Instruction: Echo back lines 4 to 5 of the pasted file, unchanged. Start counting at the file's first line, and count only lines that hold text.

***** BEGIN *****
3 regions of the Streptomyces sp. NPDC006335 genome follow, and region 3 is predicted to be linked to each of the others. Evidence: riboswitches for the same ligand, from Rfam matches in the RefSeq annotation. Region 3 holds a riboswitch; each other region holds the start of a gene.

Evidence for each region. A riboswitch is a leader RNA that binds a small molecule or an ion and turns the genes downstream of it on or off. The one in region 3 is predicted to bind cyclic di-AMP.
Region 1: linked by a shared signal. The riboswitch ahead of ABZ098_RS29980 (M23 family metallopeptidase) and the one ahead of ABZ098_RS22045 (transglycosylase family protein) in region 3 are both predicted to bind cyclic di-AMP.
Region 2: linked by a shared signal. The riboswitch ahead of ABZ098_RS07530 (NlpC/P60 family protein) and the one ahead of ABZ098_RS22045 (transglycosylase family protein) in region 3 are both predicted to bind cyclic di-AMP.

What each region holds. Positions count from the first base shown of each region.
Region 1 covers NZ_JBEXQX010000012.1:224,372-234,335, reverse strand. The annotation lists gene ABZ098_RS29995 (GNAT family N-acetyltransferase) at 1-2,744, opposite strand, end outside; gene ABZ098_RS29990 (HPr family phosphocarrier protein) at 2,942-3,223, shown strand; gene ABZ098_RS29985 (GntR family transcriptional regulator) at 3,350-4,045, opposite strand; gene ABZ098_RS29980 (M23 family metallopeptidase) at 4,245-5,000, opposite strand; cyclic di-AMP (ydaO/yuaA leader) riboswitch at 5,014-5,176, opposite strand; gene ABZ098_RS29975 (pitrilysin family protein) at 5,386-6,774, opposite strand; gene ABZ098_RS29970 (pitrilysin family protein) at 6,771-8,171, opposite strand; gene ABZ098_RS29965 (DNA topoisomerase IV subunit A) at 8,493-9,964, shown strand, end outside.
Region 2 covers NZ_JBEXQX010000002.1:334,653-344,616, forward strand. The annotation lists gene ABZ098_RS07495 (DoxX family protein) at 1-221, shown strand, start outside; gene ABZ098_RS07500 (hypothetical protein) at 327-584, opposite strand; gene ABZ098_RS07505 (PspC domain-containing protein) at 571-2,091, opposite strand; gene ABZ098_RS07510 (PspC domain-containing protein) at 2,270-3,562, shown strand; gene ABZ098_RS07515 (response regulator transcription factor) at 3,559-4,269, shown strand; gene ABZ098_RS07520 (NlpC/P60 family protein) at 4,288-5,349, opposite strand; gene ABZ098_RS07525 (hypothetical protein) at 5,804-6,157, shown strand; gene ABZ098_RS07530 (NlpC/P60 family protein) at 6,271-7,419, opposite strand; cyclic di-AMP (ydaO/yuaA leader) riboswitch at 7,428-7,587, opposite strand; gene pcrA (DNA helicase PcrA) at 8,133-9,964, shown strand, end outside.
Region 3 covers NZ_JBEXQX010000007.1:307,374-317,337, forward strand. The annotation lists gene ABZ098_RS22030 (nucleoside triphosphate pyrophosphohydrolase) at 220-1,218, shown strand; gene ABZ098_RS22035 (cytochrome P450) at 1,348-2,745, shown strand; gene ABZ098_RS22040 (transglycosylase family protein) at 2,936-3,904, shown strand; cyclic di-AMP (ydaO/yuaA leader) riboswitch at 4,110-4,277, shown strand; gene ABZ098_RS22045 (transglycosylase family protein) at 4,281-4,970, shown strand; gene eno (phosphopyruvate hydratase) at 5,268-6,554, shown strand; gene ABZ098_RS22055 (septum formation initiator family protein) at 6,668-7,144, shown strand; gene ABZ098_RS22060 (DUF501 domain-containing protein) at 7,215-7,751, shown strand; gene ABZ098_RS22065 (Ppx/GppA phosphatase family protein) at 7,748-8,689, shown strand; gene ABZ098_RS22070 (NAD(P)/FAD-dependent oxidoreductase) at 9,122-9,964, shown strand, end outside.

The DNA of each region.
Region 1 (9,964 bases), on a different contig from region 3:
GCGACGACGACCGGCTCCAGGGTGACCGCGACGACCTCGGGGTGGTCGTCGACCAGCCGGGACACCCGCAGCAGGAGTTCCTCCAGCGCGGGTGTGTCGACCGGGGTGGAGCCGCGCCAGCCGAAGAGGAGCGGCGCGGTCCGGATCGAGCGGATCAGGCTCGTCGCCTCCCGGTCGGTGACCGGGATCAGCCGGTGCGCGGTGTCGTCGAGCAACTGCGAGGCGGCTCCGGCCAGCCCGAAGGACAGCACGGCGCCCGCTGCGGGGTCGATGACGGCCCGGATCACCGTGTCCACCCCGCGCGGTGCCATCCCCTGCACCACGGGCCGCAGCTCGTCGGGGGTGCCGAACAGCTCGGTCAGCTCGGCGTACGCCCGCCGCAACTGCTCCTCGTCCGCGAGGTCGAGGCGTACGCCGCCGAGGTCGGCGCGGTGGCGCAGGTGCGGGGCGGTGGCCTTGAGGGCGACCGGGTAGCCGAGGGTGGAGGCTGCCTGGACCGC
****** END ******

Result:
Region 2: linked by a shared signal. The riboswitch ahead of ABZ098_RS07530 (NlpC/P60 family protein) and the one ahead of ABZ098_RS22045 (transglycosylase family protein) in region 3 are both predicted to bind cyclic di-AMP.

What each region holds. Positions count from the first base shown of each region.